CBO says taxpayers on the hook for Financial Bail Outs Forever While President lies to Wall Street and Public
Posted April 26, 2010on:
There is a big hullabaloo about immigration now that Arizonans have finally taken the protection of their borders and the illegal alien problem into their own hands since the federal government is doing nothing to protect the public. But don’t let this detract you from the “other hand”. Senate Majority Leader Reid is pushing for a fast vote on the Finance Reform Bill which is another Bail Out forever more package for Wall Street! So people get on the phones and the emails and let Congress know how you feel about this. Otherwise you the tax payer will be taking the hit every time Wall Street bankers make a bad investment but you will NEVER share in any profits. BB
From The Heritage Foundation today:
Now the President is bringing the same audacity to the financial regulatory debate, telling a handpicked audience at New York’s Cooper Union: “Now, there is a legitimate debate taking place about how best to ensure taxpayers are held harmless in this process. But what is not legitimate is to suggest that we’re enabling or encouraging future taxpayer bailouts, as some have claimed. That may make for a good sound bite, but it’s not factually accurate.” (Obama tells another lie! BB)
Before President Obama continues to go around accusing others of lacking legitimacy, he should read the official cost estimate of the financial regulation bill released by the Congressional Budget Office last Thursday. Assessing the budgetary impact of the $50 billion that “systemically important financial firms” would have to pay in assessments to pay for the bill’s “Orderly Resolution Fund,” the CBO writes:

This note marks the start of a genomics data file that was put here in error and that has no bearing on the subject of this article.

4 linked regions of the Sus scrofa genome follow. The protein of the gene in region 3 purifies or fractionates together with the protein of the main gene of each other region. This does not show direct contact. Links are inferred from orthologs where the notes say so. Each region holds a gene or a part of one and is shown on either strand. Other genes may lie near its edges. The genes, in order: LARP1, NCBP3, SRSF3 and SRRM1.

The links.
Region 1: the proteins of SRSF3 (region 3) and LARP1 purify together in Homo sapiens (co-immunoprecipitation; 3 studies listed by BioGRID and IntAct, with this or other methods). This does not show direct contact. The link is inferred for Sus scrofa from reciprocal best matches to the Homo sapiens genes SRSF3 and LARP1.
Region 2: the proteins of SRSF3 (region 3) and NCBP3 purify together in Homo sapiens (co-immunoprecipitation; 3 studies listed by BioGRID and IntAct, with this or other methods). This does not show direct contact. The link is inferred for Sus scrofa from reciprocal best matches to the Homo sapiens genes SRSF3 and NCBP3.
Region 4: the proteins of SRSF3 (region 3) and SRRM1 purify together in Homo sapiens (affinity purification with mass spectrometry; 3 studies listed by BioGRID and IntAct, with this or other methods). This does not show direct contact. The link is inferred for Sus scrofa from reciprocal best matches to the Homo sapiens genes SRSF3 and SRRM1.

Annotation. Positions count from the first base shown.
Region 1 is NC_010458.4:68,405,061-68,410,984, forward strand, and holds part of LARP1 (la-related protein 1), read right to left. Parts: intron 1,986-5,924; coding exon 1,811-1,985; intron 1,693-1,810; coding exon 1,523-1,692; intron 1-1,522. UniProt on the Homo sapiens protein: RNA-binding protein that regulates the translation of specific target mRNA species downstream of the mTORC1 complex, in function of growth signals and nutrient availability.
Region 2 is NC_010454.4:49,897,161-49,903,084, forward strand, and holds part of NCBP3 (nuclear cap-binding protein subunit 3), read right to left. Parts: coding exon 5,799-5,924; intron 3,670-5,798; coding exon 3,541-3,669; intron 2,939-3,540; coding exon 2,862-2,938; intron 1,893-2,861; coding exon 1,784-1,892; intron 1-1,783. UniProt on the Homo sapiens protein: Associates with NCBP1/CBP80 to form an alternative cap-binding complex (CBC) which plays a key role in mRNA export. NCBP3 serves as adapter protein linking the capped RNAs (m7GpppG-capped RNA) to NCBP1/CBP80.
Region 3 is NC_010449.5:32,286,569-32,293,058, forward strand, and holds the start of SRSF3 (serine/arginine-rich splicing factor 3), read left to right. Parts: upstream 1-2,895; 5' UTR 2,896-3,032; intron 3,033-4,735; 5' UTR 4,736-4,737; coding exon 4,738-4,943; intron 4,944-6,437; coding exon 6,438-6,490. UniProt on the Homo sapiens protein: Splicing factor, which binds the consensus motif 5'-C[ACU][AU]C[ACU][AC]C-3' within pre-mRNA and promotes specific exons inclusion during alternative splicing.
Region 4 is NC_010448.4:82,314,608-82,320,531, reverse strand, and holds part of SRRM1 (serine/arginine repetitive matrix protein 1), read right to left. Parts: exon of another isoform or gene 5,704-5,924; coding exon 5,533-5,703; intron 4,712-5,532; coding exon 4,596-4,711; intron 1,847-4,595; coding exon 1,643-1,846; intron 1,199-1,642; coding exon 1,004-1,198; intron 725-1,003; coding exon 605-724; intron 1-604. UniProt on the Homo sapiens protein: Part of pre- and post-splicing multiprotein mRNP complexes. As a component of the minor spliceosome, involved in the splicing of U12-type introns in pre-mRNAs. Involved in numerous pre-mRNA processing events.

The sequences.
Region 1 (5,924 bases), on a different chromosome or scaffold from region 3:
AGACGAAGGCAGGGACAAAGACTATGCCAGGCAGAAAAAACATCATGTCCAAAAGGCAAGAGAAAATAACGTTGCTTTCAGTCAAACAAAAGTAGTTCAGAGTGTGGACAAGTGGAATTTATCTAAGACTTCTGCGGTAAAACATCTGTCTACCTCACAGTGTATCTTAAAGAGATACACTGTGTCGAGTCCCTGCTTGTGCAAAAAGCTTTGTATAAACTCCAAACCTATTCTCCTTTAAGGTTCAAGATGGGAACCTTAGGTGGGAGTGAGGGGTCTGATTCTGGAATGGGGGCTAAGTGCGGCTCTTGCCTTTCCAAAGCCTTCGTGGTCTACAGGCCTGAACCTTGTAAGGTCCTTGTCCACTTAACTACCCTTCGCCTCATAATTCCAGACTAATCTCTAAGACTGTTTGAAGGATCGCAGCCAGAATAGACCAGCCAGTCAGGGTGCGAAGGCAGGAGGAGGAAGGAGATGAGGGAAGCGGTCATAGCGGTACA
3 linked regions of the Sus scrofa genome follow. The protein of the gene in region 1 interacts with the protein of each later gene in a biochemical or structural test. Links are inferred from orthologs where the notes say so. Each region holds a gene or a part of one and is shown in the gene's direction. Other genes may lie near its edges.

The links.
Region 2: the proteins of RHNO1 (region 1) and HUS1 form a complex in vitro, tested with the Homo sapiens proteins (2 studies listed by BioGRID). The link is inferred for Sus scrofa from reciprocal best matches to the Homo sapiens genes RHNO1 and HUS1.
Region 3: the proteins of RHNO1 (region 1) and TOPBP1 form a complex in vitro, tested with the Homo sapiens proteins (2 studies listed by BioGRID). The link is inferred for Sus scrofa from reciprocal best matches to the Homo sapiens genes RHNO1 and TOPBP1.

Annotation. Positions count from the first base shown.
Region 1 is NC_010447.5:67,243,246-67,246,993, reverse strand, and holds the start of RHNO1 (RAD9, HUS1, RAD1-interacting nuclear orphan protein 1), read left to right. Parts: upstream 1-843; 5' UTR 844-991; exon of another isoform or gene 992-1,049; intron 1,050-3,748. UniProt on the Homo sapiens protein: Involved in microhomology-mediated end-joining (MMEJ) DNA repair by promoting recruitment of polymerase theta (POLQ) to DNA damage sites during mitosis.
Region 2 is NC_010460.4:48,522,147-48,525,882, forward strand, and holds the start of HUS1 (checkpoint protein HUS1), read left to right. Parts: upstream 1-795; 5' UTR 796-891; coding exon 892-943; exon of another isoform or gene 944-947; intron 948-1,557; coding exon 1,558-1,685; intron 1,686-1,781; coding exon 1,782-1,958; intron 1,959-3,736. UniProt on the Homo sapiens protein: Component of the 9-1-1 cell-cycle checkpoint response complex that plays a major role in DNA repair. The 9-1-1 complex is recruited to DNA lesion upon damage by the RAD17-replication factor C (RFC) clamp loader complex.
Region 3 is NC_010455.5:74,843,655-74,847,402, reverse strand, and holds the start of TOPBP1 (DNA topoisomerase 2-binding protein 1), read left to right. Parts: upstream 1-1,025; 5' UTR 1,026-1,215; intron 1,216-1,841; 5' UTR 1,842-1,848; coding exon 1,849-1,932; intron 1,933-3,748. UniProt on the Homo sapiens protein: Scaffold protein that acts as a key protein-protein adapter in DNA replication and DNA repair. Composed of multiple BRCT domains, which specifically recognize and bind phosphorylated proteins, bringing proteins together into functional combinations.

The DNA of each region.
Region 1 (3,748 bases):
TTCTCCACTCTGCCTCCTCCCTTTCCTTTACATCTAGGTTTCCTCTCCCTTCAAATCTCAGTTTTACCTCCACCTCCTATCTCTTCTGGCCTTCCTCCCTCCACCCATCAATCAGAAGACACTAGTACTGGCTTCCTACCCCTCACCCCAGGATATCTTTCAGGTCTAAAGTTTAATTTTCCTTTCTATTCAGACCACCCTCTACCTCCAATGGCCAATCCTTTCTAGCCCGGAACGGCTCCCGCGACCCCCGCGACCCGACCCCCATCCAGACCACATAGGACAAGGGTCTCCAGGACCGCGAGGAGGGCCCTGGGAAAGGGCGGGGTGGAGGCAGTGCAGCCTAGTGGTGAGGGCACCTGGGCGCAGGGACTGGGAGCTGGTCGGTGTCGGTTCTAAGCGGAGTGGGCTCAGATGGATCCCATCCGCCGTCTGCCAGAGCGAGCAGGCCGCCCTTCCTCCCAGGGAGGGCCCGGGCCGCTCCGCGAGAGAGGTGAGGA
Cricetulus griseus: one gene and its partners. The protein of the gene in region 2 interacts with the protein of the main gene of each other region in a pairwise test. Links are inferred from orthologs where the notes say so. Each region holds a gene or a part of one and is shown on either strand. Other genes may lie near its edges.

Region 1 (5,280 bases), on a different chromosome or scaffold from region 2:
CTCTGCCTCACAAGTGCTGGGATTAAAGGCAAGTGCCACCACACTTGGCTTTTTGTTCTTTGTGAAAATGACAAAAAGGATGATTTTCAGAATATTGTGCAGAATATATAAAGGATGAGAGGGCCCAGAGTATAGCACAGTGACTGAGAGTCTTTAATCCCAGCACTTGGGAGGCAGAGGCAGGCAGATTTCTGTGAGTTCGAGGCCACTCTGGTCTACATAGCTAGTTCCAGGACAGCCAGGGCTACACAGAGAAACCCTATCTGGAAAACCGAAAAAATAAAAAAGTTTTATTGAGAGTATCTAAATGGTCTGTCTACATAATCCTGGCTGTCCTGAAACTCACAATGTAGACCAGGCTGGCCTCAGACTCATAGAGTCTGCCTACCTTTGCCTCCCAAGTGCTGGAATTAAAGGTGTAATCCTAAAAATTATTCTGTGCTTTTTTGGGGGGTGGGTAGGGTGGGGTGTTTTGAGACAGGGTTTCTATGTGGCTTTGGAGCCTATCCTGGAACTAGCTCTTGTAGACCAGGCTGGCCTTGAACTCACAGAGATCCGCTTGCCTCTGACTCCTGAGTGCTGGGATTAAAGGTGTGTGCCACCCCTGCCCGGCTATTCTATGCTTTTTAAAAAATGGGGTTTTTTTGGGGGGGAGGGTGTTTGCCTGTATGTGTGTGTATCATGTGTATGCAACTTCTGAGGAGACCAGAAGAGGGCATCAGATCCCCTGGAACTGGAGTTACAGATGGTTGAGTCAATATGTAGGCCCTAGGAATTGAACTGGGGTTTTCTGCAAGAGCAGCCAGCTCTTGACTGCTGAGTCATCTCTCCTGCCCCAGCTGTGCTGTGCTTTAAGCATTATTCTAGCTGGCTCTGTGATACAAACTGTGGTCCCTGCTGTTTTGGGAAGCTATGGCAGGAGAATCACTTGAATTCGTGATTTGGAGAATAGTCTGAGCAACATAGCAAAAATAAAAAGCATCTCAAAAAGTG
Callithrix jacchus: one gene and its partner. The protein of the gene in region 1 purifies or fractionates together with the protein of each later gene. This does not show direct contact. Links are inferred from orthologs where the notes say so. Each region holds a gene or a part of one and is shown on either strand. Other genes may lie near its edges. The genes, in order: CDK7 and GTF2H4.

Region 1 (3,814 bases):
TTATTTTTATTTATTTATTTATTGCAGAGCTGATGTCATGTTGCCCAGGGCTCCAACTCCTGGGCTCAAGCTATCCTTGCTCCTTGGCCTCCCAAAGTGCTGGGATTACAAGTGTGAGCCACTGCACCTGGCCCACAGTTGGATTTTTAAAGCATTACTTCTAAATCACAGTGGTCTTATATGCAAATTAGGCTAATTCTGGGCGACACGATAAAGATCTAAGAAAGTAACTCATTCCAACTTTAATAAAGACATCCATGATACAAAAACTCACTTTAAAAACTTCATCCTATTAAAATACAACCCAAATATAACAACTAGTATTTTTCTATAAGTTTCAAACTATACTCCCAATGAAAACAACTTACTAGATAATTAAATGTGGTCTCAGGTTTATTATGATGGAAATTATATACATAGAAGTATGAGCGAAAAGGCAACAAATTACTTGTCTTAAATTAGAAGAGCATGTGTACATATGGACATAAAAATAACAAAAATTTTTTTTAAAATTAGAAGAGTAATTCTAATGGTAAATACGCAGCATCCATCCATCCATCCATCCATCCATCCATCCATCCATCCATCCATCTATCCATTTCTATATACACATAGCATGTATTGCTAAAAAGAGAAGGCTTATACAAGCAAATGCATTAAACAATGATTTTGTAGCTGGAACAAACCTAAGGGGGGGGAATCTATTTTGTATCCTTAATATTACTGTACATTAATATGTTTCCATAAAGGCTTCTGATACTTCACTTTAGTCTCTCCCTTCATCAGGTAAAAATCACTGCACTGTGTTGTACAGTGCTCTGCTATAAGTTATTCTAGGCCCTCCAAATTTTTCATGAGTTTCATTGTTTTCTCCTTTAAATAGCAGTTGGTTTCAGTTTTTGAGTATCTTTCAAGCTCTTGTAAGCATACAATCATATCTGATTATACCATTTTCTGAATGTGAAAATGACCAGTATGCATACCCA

The total amount collected from assessments is estimated to be about $58 billion through 2020. But such assessments would become an additional business expense for companies required to pay them. Those additional expenses would result in decreases in taxable income somewhere in the economy, which would produce a loss of government revenue from income and payroll taxes that would partially offset the revenue collected from the assessment itself.
In other words, these financial firms have to get that $58 billion dollars from somewhere, and that somewhere is you. Now the Obama administration may argue that they actually oppose the creation of the resolution fund. But American taxpayers should be even more frightened when they find out why the Obama administration opposes it New York T. Thimes reports: “The Obama administration does not support the $50 billion fund, partly out of concern that more money may be needed if one or more big financial firms ever collapse and that creating a fund could make it difficult to authorize more money.” (The fund would restrict the thieves to just putting their hands in the one cookie jar! So sad. BB) AEI’s Peter Wallison details CBO how this provision could put taxpayer on the hook for much larger sums: